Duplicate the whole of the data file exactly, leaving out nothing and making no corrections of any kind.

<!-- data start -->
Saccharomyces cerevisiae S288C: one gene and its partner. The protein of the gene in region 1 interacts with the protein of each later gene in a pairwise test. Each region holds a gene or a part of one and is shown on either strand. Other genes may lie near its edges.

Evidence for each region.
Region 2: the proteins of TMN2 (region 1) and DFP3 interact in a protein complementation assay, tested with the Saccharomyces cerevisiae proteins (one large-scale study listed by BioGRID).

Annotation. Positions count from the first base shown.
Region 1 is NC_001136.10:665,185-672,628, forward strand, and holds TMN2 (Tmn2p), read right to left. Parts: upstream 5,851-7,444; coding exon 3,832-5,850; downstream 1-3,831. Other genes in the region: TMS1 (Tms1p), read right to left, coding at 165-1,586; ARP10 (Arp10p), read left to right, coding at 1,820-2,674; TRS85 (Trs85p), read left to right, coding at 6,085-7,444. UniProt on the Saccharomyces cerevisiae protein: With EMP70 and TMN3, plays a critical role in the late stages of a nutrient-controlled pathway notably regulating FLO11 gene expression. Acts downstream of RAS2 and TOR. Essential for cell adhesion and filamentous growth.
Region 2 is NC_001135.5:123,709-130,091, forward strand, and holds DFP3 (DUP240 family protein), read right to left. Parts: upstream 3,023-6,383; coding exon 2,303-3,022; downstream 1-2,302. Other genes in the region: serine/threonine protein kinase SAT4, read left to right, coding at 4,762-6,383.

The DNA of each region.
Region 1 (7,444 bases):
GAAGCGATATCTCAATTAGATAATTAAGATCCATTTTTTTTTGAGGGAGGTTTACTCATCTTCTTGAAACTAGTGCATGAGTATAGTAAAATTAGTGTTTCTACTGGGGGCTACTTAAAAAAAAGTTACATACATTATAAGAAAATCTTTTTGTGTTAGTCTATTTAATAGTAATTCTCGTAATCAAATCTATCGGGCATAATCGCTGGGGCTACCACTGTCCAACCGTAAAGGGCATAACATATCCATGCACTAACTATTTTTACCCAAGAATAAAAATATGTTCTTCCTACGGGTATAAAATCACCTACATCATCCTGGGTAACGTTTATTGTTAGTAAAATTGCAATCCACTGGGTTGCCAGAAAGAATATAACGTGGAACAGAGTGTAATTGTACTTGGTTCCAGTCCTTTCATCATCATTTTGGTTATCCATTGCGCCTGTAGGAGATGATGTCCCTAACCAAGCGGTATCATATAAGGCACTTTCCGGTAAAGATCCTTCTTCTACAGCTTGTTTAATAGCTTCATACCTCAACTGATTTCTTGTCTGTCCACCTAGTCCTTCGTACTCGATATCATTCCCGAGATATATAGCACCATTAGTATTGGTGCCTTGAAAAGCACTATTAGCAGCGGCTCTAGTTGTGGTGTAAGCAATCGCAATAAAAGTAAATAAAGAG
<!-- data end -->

Saccharomyces cerevisiae S288C: one gene and its partner. The protein of the gene in region 1 interacts with the protein of each later gene in a pairwise test. Each region holds a gene or a part of one and is shown on either strand. Other genes may lie near its edges.

Evidence for each region.
Region 2: the proteins of TMN2 (region 1) and DFP3 interact in a protein complementation assay, tested with the Saccharomyces cerevisiae proteins (one large-scale study listed by BioGRID).

Annotation. Positions count from the first base shown.
Region 1 is NC_001136.10:665,185-672,628, forward strand, and holds TMN2 (Tmn2p), read right to left. Parts: upstream 5,851-7,444; coding exon 3,832-5,850; downstream 1-3,831. Other genes in the region: TMS1 (Tms1p), read right to left, coding at 165-1,586; ARP10 (Arp10p), read left to right, coding at 1,820-2,674; TRS85 (Trs85p), read left to right, coding at 6,085-7,444. UniProt on the Saccharomyces cerevisiae protein: With EMP70 and TMN3, plays a critical role in the late stages of a nutrient-controlled pathway notably regulating FLO11 gene expression. Acts downstream of RAS2 and TOR. Essential for cell adhesion and filamentous growth.
Region 2 is NC_001135.5:123,709-130,091, forward strand, and holds DFP3 (DUP240 family protein), read right to left. Parts: upstream 3,023-6,383; coding exon 2,303-3,022; downstream 1-2,302. Other genes in the region: serine/threonine protein kinase SAT4, read left to right, coding at 4,762-6,383.

The DNA of each region.
Region 1 (7,444 bases):
GAAGCGATATCTCAATTAGATAATTAAGATCCATTTTTTTTTGAGGGAGGTTTACTCATCTTCTTGAAACTAGTGCATGAGTATAGTAAAATTAGTGTTTCTACTGGGGGCTACTTAAAAAAAAGTTACATACATTATAAGAAAATCTTTTTGTGTTAGTCTATTTAATAGTAATTCTCGTAATCAAATCTATCGGGCATAATCGCTGGGGCTACCACTGTCCAACCGTAAAGGGCATAACATATCCATGCACTAACTATTTTTACCCAAGAATAAAAATATGTTCTTCCTACGGGTATAAAATCACCTACATCATCCTGGGTAACGTTTATTGTTAGTAAAATTGCAATCCACTGGGTTGCCAGAAAGAATATAACGTGGAACAGAGTGTAATTGTACTTGGTTCCAGTCCTTTCATCATCATTTTGGTTATCCATTGCGCCTGTAGGAGATGATGTCCCTAACCAAGCGGTATCATATAAGGCACTTTCCGGTAAAGATCCTTCTTCTACAGCTTGTTTAATAGCTTCATACCTCAACTGATTTCTTGTCTGTCCACCTAGTCCTTCGTACTCGATATCATTCCCGAGATATATAGCACCATTAGTATTGGTGCCTTGAAAAGCACTATTAGCAGCGGCTCTAGTTGTGGTGTAAGCAATCGCAATAAAAGTAAATAAAGAG